Over the last several years, central banks globally have added gold to their reserves at a historically high rate.
It doesn’t appear the buying spree will end anytime soon.
According to the World Gold Council 2023 Central Bank Gold Reserve survey, 24% of central banks plan to add more gold to their reserves in the next 12 months.
According to the WGC, “The planned purchases are chiefly motivated by increased buying of domestic gold production, rebalancing to a more preferred strategic level of gold holdings, and financial market concerns including higher crisis risks and rising inflation.”
Adding to these concerns is the banking sector crisis in the United States and Europe which began in early 2023.”
Seventy-one percent of central banks surveyed believe the overall level of global reserves will increase in the next 12 months. That was a 10-point increase over last year.
According to the survey, “Gold’s ‘historical position’ continues to be the top reason for central banks to hold gold, with 77% of respondents saying that it is highly relevant or somewhat relevant. This was followed by gold’s performance during times of crisis (74%), ‘long-term store of value/inflation hedge’ (74%), ‘effective portfolio diversifier” (70%), and ‘no default risk’ (68%).”
There is a wide divergence in opinion between central banks in emerging markets and developing economies (EMDE) and those in advanced economies. When asked about gold’s future share in global reserves, 62% of advanced economy respondents said they think that it will remain unchanged five years from now. Only 20% of EMDE central bank respondents agreed with that view. Meanwhile, 38% of advanced economy respondents think gold’s share will rise in the next five years while 68% of EMDE respondents believe it will do so.
While there is a lot of bullishness for gold, survey respondents were less sanguine about the future of the US dollar.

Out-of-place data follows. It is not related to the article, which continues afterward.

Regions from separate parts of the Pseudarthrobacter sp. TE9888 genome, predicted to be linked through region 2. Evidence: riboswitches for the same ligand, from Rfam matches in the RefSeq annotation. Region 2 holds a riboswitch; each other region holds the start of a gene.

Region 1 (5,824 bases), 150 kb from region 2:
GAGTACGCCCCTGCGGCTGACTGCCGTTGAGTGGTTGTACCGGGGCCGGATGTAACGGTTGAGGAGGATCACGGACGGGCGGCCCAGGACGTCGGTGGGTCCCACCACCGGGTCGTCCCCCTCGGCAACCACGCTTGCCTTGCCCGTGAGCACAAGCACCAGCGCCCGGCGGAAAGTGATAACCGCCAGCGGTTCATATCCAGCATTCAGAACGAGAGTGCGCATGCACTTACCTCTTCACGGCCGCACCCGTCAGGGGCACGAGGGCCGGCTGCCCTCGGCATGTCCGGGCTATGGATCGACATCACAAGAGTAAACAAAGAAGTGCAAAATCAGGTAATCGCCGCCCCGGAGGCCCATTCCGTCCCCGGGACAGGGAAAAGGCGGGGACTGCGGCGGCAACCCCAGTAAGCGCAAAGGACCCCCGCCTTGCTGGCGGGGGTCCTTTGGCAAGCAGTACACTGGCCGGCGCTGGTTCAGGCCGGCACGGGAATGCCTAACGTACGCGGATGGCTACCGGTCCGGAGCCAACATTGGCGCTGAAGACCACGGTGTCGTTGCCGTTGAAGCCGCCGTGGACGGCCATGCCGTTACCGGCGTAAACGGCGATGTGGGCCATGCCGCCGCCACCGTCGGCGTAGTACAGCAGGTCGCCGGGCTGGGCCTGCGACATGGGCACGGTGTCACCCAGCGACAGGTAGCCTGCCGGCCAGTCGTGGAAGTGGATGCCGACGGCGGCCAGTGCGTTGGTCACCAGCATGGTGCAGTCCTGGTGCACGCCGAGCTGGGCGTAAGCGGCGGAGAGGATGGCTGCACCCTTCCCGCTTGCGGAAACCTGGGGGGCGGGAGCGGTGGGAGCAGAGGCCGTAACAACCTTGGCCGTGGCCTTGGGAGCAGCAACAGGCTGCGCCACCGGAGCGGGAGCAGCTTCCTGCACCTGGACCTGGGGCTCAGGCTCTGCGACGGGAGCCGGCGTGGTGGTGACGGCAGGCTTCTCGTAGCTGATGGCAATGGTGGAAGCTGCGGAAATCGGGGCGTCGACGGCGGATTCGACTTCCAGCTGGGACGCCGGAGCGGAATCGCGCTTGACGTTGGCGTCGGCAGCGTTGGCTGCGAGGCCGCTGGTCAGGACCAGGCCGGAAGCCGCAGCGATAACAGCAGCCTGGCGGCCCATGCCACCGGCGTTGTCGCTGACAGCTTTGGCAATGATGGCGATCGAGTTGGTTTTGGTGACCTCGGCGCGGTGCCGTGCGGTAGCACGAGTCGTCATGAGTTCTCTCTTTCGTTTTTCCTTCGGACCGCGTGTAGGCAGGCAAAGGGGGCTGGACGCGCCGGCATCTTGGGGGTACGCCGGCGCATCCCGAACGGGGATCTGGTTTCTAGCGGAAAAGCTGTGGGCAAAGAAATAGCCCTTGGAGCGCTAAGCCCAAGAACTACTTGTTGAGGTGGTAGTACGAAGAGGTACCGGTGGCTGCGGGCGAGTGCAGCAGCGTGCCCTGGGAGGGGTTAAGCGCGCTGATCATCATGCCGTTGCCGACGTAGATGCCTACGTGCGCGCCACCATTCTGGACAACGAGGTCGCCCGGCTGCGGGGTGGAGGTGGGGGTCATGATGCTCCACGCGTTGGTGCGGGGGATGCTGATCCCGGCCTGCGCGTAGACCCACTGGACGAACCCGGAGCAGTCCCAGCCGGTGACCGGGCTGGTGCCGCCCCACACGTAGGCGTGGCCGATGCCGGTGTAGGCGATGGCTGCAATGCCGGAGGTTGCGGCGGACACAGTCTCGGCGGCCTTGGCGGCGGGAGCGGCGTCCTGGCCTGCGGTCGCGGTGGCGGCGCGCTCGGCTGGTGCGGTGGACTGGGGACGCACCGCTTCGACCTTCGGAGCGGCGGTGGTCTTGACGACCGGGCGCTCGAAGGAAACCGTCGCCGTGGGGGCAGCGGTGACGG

The trend over the past few decades has been for countries to diversify their reserve holdings and reduce their dependence on the U.S. dollar. Many central banks have been actively diversifying their reserves by increasing their holdings of other currencies, such as the euro, yen, and Chinese yuan as well as gold.”
As of Q3 2022, US dollars accounted for 51% of global reserves. Half of the central banks surveyed said they expect that percentage to drop to between 40 and 50% over the next five years.
Emerging market banks were far more likely to express pessimism about the dollar. According to the survey, only 20% of EMDE respondents said the US dollar’s share of global reserves will remain unchanged five years from now, compared to 54% of advanced economy respondents sharing this view.
In conclusion, the World Gold Council said, “This year’s CBGR survey indicates continuing central bank interest in gold even among record levels of central bank activity in the gold market.”
Ongoing geopolitical concerns and the resulting impact on inflation, interest rates, and market outlook are certainly front of mind for many central bankers. EMDE central banks in particular have expressed continuing concerns about the impact of geopolitics on their reserve management decisions, with many valuing gold as a way to manage these risks. The future of the international monetary system continues to be in flux, with EMDE central banks also expressing less confidence in the US dollar’s supremacy than their advanced economy counterparts. In the face of these trends and an ever-changing investment environment, central bank gold demand is likely to remain robust.”
After a record-setting 2022, central banks continued to buy gold in the first quarter of 2023, setting a new Q1 record.
Total central bank gold buying in 2022 came in at 1,136 tons. It was the highest level of net purchases on record dating back to 1950, including since the suspension of dollar convertibility into gold in 1971. It was the 13th straight year of net central bank gold purchases.
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